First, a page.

Non-specific low back pain (NSLBP) causes more global disability than any other condition. NSLBP is a recurrent and chronic condition affecting individuals of all ages, costing billions of pounds in the United Kingdom (UK). Physical activity is recommended in National and International guidelines as a self-management strategy for patients with NSLBP. However, the effectiveness of using physical activity as a self-management strategy for patients with NSLBP is still debated in the literature. The use of behaviour change theories and behaviour change techniques (BCTs) in the development of physical activity interventions in NSLBP research has not been investigated.
This thesis had a distinct aim with five key objectives. The aim of this thesis was to explore “how” physical activity intervention should be designed, developed, and delivered to NSLBP patients. The first objective was to scope the literature of non-prescribed, unsupervised physical activity interventions for NSLBP patients. The second objective was to investigate the content of non-prescribed, unsupervised physical activity interventions for NSLBP patients, and to evaluate the use of behaviour change theories and BCTs in the interventions. The third objective was to test the validity of wearing an accelerometer around the waist, using a belt, to measure physical activity levels in humans. The fourth objective was to systematically design and develop four physical activity interventions using a relevant and valid behaviour change model and to select the BCTs to aid behaviour change, and increase the physical activity levels of a NSLBP population. Finally, the last objective was to perform a randomised mixed methods feasibility-pilot trial in a student-led osteopathy clinic, using the knowledge and resources gained from the previous objectives to deliver four non-prescribed physical activity interventions to NSLBP patients.
Methods: Objective 1 was met by conducting an initial scoping review to assess the breadth and depth of the literature of non-prescribed, unsupervised physical activity interventions for NSLBP patients. To meet objective 2, a systematic review was conducted to analyse the content of non-prescribed, unsupervised physical activity interventions used to increase physical activity levels in NSLBP patients. The results of this study informed the two proceeding accelerometer pilot trials and the randomised feasibility-pilot trial. The two pilot trials were performed to evaluate the validity of mounting an accelerometer around the waist on a belt, compared to the ‘gold standard’ of attaching the accelerometer directly to the skin. This trial aimed to validate the wearing method (belt method) and test the reliability of a set of instructions to be used by the participants in the feasibility-pilot trial (objective 3). Objective 4 was completed by using the Behaviour Change Wheel (BCW), incorporating the relevant BCTs to aid behaviour change and increase the physical activity levels of a NSLBP population, to design four physical activity interventions. A randomised, mixed-methods feasibility-pilot trial was performed to evaluate the acceptability, viability, and credibility of the trial protocol and the four interventions, designed using the BCW, for the NSLBP patients (objective 5). The acceptability, viability, and credibility of the trial protocol for the clinicians at the University College of Osteopathy (UCO) student-led clinic was also evaluated.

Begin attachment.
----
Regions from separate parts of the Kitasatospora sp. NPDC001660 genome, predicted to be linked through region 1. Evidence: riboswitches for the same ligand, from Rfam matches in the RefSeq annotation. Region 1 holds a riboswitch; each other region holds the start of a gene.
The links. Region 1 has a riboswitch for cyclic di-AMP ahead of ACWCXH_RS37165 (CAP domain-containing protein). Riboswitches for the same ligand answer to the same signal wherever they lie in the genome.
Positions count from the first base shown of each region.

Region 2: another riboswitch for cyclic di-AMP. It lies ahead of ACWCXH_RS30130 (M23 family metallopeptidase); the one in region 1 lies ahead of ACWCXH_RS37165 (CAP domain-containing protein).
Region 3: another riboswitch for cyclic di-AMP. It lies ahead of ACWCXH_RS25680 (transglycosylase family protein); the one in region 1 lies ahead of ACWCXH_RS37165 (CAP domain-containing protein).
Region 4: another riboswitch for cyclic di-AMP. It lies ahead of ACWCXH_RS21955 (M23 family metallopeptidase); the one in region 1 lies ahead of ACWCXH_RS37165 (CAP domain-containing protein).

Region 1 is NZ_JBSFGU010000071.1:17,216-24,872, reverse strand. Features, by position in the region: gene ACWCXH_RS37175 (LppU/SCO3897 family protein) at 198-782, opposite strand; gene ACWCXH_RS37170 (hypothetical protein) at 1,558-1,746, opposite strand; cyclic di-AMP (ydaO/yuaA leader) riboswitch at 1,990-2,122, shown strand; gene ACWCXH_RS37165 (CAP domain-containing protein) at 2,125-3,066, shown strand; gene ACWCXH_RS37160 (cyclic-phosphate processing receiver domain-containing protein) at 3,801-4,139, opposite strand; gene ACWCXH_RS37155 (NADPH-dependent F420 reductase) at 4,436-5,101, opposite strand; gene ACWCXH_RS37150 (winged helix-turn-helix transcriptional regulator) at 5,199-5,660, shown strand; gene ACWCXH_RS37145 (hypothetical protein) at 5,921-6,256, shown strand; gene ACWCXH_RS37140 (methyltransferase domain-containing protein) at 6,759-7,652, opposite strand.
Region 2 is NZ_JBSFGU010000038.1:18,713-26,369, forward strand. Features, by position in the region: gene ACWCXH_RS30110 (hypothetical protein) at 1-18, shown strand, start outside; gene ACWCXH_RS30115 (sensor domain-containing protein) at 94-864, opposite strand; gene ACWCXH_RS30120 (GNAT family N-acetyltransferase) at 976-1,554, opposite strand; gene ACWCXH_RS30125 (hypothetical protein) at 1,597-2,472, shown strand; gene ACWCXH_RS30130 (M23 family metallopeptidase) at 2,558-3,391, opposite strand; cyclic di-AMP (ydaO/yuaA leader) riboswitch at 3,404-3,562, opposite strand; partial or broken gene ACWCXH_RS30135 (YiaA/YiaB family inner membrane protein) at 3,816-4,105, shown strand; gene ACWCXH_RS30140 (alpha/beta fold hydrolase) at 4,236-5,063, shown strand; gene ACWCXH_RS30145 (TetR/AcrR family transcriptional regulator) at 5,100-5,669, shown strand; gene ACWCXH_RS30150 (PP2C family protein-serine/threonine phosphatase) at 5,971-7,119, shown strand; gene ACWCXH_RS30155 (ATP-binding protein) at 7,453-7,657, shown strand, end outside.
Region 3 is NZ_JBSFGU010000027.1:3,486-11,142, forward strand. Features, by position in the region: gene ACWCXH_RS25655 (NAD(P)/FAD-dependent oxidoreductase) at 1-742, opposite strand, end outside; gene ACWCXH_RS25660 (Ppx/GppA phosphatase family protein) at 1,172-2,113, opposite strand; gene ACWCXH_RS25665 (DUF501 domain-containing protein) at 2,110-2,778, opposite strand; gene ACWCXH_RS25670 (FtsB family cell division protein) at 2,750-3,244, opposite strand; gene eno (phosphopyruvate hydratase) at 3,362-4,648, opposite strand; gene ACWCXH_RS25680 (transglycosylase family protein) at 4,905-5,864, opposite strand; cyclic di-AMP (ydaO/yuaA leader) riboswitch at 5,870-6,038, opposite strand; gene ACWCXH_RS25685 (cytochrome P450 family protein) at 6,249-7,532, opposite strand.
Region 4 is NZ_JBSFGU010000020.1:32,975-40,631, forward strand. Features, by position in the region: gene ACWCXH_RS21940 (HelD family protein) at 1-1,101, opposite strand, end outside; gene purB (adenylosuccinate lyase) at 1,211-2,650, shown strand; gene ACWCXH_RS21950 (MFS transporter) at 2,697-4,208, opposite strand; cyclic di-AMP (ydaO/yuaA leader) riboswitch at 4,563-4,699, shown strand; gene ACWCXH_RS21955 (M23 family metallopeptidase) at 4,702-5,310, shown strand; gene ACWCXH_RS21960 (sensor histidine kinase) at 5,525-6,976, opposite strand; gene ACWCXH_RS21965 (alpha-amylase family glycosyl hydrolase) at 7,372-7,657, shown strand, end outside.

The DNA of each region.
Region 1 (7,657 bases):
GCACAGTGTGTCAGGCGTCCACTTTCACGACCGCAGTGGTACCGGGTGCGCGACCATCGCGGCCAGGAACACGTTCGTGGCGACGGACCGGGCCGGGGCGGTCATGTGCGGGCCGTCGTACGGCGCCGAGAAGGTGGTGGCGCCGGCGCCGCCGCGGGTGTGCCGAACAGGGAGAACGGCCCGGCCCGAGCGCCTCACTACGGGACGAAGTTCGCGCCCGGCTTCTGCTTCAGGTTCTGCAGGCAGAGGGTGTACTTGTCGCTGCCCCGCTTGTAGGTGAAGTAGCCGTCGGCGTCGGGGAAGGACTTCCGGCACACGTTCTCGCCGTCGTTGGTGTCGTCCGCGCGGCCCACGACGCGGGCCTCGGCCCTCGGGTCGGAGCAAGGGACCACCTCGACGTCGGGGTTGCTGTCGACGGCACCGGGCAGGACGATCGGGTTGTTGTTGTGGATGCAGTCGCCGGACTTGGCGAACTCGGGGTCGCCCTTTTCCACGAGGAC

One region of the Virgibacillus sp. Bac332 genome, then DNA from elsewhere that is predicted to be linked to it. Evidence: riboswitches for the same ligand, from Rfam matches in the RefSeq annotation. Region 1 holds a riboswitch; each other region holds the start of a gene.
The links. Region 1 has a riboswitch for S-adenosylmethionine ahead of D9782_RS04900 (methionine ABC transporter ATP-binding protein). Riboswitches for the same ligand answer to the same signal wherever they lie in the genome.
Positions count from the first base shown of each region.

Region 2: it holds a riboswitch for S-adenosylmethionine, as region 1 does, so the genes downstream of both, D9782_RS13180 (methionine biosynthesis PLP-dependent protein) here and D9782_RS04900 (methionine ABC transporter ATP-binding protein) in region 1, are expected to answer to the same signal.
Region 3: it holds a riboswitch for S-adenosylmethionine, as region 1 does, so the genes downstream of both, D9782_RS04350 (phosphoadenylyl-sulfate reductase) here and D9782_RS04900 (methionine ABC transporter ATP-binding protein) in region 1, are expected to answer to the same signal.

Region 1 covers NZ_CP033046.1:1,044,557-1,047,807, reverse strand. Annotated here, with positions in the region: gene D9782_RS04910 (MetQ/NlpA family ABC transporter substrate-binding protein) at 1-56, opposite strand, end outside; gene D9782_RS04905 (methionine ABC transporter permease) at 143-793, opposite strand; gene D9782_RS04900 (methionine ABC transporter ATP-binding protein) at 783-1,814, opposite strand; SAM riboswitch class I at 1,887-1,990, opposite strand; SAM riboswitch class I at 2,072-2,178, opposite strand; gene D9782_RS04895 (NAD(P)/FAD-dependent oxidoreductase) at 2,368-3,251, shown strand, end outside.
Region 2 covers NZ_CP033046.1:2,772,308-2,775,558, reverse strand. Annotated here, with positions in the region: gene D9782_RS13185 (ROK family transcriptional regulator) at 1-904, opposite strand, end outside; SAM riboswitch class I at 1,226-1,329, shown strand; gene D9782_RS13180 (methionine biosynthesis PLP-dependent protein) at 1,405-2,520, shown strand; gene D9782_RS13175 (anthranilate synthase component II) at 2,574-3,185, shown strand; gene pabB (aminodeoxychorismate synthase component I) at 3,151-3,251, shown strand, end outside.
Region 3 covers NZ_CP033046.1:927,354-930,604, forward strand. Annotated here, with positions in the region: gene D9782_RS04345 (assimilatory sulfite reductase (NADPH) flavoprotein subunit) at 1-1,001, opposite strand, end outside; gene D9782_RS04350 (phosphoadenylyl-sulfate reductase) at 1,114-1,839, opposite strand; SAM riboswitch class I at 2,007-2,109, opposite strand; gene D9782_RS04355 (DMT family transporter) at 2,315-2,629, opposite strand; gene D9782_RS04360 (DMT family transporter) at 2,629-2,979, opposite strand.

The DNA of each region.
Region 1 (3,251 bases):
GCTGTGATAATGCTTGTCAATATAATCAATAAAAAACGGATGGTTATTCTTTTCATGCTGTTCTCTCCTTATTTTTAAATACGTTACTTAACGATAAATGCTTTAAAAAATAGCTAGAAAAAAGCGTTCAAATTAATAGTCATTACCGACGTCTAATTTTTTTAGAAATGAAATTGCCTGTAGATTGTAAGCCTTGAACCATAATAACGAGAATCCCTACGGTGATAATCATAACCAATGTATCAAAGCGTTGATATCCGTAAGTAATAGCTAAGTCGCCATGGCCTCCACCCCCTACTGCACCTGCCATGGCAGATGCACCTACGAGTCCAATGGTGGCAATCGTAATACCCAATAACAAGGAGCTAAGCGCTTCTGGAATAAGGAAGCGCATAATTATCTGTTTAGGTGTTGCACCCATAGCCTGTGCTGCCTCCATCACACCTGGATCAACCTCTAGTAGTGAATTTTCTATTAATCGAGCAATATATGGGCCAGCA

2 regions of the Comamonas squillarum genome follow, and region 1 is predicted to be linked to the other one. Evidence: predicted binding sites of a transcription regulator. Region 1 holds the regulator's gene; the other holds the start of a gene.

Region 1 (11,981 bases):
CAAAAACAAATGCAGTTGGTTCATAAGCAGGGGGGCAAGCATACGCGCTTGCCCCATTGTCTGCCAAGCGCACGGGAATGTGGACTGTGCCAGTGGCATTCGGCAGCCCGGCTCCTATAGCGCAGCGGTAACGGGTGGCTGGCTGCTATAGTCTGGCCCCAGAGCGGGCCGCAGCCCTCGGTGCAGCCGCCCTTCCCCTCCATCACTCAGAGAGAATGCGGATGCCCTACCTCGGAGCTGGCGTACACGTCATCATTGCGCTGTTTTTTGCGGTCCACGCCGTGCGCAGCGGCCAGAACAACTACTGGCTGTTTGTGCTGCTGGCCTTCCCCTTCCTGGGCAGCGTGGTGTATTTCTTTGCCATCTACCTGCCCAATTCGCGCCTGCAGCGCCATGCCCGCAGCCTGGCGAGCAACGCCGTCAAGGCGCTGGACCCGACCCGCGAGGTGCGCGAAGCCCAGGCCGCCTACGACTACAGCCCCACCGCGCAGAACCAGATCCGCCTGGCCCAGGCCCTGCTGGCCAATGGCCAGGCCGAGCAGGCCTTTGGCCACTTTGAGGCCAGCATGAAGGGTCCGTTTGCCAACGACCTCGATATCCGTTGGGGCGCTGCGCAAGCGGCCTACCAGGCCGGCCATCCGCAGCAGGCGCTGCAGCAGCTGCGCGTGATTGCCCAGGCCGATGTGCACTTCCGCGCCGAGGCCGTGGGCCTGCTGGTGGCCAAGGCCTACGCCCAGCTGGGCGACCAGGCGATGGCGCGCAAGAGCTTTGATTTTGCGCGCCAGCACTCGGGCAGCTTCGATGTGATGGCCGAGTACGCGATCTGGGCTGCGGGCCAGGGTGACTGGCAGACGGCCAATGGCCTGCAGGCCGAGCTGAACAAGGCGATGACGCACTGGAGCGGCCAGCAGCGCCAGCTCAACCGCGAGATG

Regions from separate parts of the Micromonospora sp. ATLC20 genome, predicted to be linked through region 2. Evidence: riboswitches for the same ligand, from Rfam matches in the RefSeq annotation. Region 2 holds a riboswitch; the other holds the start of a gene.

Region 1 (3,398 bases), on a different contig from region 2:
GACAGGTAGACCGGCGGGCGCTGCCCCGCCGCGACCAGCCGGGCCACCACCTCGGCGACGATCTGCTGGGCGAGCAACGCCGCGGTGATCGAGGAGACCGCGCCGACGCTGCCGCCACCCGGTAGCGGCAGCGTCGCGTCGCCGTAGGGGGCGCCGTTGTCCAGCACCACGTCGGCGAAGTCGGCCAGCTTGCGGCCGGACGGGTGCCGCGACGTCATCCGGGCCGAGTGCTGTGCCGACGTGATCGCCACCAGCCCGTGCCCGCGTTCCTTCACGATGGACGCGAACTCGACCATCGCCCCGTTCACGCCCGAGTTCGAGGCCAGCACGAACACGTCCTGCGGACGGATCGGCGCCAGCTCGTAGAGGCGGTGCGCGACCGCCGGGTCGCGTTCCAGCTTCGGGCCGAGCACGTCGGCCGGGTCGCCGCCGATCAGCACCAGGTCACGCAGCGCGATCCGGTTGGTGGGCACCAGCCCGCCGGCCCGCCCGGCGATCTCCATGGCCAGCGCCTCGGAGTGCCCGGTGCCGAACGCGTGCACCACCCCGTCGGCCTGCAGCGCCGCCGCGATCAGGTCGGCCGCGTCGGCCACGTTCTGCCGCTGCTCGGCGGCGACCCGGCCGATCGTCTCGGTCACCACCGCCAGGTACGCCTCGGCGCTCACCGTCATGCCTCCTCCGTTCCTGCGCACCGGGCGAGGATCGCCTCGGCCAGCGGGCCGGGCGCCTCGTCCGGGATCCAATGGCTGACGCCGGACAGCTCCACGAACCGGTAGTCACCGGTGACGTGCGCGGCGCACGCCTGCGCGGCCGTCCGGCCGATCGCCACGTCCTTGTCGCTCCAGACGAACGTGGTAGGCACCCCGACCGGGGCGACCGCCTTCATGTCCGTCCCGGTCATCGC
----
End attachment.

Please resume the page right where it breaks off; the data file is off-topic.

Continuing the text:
Results: The systematic review demonstrated that the use of non-prescribed, unsupervised interventions normally takes the form of “advice to be active”, as the minimal intervention in the control group. All the interventions in the included trials did not appear to be informed by behaviour change theories, used few BCTs and do not use an objective measure for physical activity. The two pilot trials showed no significant differences between the two mounting methods of the accelerometer and demonstrated that the instructions were reliable in guiding participants to wear the belt method in the correct place (spinal level L4-L5). The feasibility-pilot trial indicated that more in-depth planning of the trial is warranted if it is to be used in the UCO student-led clinic due to 1) poor patient participant recruitment, 2) the nature of the clinic and 3) the acceptability of the term “NSLBP” amongst the clinicians, whom all used variations in definitions for NSLBP. The use of the BCT “feedback on behaviour”, in two of the interventions, was identified as the most useful component for the NSLBP patients in encouraging them to increase their activity levels.
Conclusion: The work presented in this thesis has identified three novel and valuable findings which will advance NSLBP and physical activity research. This thesis identified 1) a method to comfortably wear an objective measure to monitor physical activity over several weeks, 2) has demonstrated that future NSLBP research should investigate the use of BCTs in interventions to increase physical activity, particularly the BCT “feedback on behaviour” and 3) the acceptability, confusion and different understandings of the term NSLBP between clinicians. The different understandings of this term hampered the recruitment of NSLBP patients in the feasibility-pilot trial. Qualitative research in this field is sparse but required. Future qualitative studies need to investigate the thoughts and perceptions of practitioners and clinicians about the term NSLBP to create standardised terminology which is acceptable to practitioners and clinicians, and which can be used in future trials.